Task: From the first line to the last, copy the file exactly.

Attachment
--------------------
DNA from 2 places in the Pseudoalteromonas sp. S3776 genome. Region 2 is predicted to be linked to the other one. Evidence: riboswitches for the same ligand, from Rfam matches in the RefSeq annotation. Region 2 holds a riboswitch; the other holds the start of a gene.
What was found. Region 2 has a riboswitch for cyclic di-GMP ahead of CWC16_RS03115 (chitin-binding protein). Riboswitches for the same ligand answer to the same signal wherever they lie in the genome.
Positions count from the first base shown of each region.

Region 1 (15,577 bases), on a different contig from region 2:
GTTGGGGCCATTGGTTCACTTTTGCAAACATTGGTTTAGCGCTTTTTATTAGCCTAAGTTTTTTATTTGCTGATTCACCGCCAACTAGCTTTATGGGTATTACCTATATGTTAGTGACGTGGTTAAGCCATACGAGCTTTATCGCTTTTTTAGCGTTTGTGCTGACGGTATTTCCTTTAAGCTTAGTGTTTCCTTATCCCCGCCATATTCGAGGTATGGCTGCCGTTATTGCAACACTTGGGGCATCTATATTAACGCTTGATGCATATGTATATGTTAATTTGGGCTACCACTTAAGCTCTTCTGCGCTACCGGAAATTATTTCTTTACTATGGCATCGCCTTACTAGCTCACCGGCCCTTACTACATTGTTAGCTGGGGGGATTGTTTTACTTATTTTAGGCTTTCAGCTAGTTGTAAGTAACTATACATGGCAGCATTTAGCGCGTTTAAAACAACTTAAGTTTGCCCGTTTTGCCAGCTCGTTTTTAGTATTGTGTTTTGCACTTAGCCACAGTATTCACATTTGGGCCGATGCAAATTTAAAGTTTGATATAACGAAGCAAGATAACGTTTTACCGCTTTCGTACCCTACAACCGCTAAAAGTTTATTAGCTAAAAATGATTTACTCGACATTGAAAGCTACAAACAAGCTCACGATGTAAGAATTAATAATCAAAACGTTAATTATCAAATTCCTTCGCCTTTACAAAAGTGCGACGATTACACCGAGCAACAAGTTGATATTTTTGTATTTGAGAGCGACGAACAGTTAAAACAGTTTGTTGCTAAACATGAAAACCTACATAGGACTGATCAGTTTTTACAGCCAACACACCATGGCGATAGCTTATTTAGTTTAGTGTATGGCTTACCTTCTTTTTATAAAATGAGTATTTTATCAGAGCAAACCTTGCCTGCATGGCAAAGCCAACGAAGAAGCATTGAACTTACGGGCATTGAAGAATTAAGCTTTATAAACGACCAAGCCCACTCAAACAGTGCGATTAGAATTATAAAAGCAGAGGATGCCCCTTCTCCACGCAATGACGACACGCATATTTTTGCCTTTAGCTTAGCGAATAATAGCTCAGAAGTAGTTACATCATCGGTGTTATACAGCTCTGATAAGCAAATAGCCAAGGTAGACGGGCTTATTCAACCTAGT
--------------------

DNA from 2 places in the Pseudoalteromonas sp. S3776 genome. Region 2 is predicted to be linked to the other one. Evidence: riboswitches for the same ligand, from Rfam matches in the RefSeq annotation. Region 2 holds a riboswitch; the other holds the start of a gene.
What was found. Region 2 has a riboswitch for cyclic di-GMP ahead of CWC16_RS03115 (chitin-binding protein). Riboswitches for the same ligand answer to the same signal wherever they lie in the genome.
Positions count from the first base shown of each region.

Region 1 (15,577 bases), on a different contig from region 2:
GTTGGGGCCATTGGTTCACTTTTGCAAACATTGGTTTAGCGCTTTTTATTAGCCTAAGTTTTTTATTTGCTGATTCACCGCCAACTAGCTTTATGGGTATTACCTATATGTTAGTGACGTGGTTAAGCCATACGAGCTTTATCGCTTTTTTAGCGTTTGTGCTGACGGTATTTCCTTTAAGCTTAGTGTTTCCTTATCCCCGCCATATTCGAGGTATGGCTGCCGTTATTGCAACACTTGGGGCATCTATATTAACGCTTGATGCATATGTATATGTTAATTTGGGCTACCACTTAAGCTCTTCTGCGCTACCGGAAATTATTTCTTTACTATGGCATCGCCTTACTAGCTCACCGGCCCTTACTACATTGTTAGCTGGGGGGATTGTTTTACTTATTTTAGGCTTTCAGCTAGTTGTAAGTAACTATACATGGCAGCATTTAGCGCGTTTAAAACAACTTAAGTTTGCCCGTTTTGCCAGCTCGTTTTTAGTATTGTGTTTTGCACTTAGCCACAGTATTCACATTTGGGCCGATGCAAATTTAAAGTTTGATATAACGAAGCAAGATAACGTTTTACCGCTTTCGTACCCTACAACCGCTAAAAGTTTATTAGCTAAAAATGATTTACTCGACATTGAAAGCTACAAACAAGCTCACGATGTAAGAATTAATAATCAAAACGTTAATTATCAAATTCCTTCGCCTTTACAAAAGTGCGACGATTACACCGAGCAACAAGTTGATATTTTTGTATTTGAGAGCGACGAACAGTTAAAACAGTTTGTTGCTAAACATGAAAACCTACATAGGACTGATCAGTTTTTACAGCCAACACACCATGGCGATAGCTTATTTAGTTTAGTGTATGGCTTACCTTCTTTTTATAAAATGAGTATTTTATCAGAGCAAACCTTGCCTGCATGGCAAAGCCAACGAAGAAGCATTGAACTTACGGGCATTGAAGAATTAAGCTTTATAAACGACCAAGCCCACTCAAACAGTGCGATTAGAATTATAAAAGCAGAGGATGCCCCTTCTCCACGCAATGACGACACGCATATTTTTGCCTTTAGCTTAGCGAATAATAGCTCAGAAGTAGTTACATCATCGGTGTTATACAGCTCTGATAAGCAAATAGCCAAGGTAGACGGGCTTATTCAACCTAGT